Timothy Garton Ash introduces a sample tour of the content on our site
“You have zero privacy anyway. Get over it.” This famous remark by the head of Sun Microsystems in 1999 captures a great dilemma of our time. The right to freedom of expression has to be balanced against our right to privacy. Privacy is also a condition of free speech. There are a lot of things you will not say, if you think that someone is likely to be listening in – and that ‘someone’ includes the secret state, corporations and tabloid journalists.
We want to introduce you to a selection of the content we have on the site on this issue. All printable items can be downloaded as an automated PDF. Alternatively, you can simply display it live from the internet, and play video and audio. Obviously, you can pick and choose to suit your own interest, or those of the group you are working with. Note that almost all this content is available in a number of our 13 languages – and some of it in all of them. To choose your language, click on the language button at the top of the screen.
My own Introduction to the subject can be read here. This spells out many of the issues that have arisen, and explains the thinking behind our principle in more detail. Privacy is a puzzling, difficult subject. The closer you come to trying to define it, the more elusive it becomes. But we all know it when we lose it.
If you want to hear the view of one of the leading legal scholars on free speech, here is a short but magisterial essay by Eric Barendt of University College London.
Privacy and reputation
Here is an interview with Max Mosley, whom a tabloid journalist accused of taking part in a “Nazi orgy”. He makes an interesting distinction between privacy and reputation.
Or there is the case of topless photographs of the Duchess of Cambridge.
The privacy of women attending abortion clinics, and how that should be weighed against the free speech rights of those trying to dissuade women from having an abortion, was also the issue in a recent (2014) decision of the US Supreme Court.
Privacy and national security
Of course the subject of privacy has risen to great prominence with the revelations by Edward Snowden. Jeff Howard explores the legal basis on which the US is collecting this data.
And in China…
In China critical comments can be treated as threats to the security of the state. A Chinese activist found himself in prison after his personal details were passed on to the Chinese government.
Privacy v the right to information
In India, the Nira Radia tapes controversy was somewhat different, concerning tapes that exposed high-level lobbying and influence peddling. Do you think there is a genuine public interest in the publication of those tapes?
The public interest v ‘what interests the public’
The ‘public interest’ is not just ‘what interests the public’. The British tabloids took that as a justification to hack the phones of thousands of people, and not just celebrities. Look at this video extract from Britain’s Leveson inquiry, as it cross-examined the media mogul Rupert Murdoch.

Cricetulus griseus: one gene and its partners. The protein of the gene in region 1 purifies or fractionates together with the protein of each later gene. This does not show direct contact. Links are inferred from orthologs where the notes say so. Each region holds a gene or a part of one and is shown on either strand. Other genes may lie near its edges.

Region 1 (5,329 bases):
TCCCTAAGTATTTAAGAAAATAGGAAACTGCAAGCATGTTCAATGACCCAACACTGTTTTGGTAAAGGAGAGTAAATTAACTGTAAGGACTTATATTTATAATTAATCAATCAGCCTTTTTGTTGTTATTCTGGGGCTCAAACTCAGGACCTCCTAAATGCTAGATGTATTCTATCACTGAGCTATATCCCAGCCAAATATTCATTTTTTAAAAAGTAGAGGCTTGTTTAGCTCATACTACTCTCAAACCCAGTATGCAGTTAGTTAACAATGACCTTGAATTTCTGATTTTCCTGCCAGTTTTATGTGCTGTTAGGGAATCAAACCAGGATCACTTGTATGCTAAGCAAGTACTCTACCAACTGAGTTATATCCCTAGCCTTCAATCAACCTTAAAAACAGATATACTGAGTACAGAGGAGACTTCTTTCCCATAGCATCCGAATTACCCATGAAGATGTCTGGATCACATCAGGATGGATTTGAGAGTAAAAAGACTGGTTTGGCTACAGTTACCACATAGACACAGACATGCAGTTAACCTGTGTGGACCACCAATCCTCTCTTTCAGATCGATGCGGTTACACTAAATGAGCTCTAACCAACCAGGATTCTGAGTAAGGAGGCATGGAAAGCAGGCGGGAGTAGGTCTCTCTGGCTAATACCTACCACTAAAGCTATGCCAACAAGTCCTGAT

Facebook and Google
An equally big, perhaps even bigger, concern we have these days is all the data that Facebook and Google are holding on us.
Take a look at this fascinating discussion with the head of public policy at Facebook, Richard Allan, and Viktor Mayer-Schönberger, Oxford’s Professor of Internet Governance and Regulation at the Oxford Internet Institute and author of the book Delete.
And this one, on Facebook’s over-zealous face tagging.
Or find out more about disappearing privacy on Facebook.
Oxford Internet Institute expert Ian Brown looks at the way privacy is getting lost on Google too.
Or consider the case of Google street view in Germany.
Real names or anonymous?
A related issue is whether people should be compelled to use their real names on Facebook and Google +. Here’s a forum on which our users have made their comments.
Do we have a right to be forgotten?
More recently, there has been a big debate, especially in Europe, about the ‘right to be forgotten’. Sebastian Huempfer, one of our FSD Team members, presents a case for a right to be forgotten and explains why it is not so easy to be forgotten by Google.
It is interesting that Germany is one of the countries most exercised by this subject. It has a remarkable legal position, going back to the 1970s, which suggests that even murderers have the right to be forgotten.
What do you think? Should there be a right to be forgotten, or just a more limited right to determine what private information of yours goes up for how long?
If you wanted to try a structured debate in this area, our partners at idebate.org lay out these two:
We hope you find this useful and interesting. Do please give us your feedback, either by posting comments on the site or by emailing email@example.com.
Enjoy your own debate.
Timothy Garton Ash, on behalf of the Free Speech Debate team.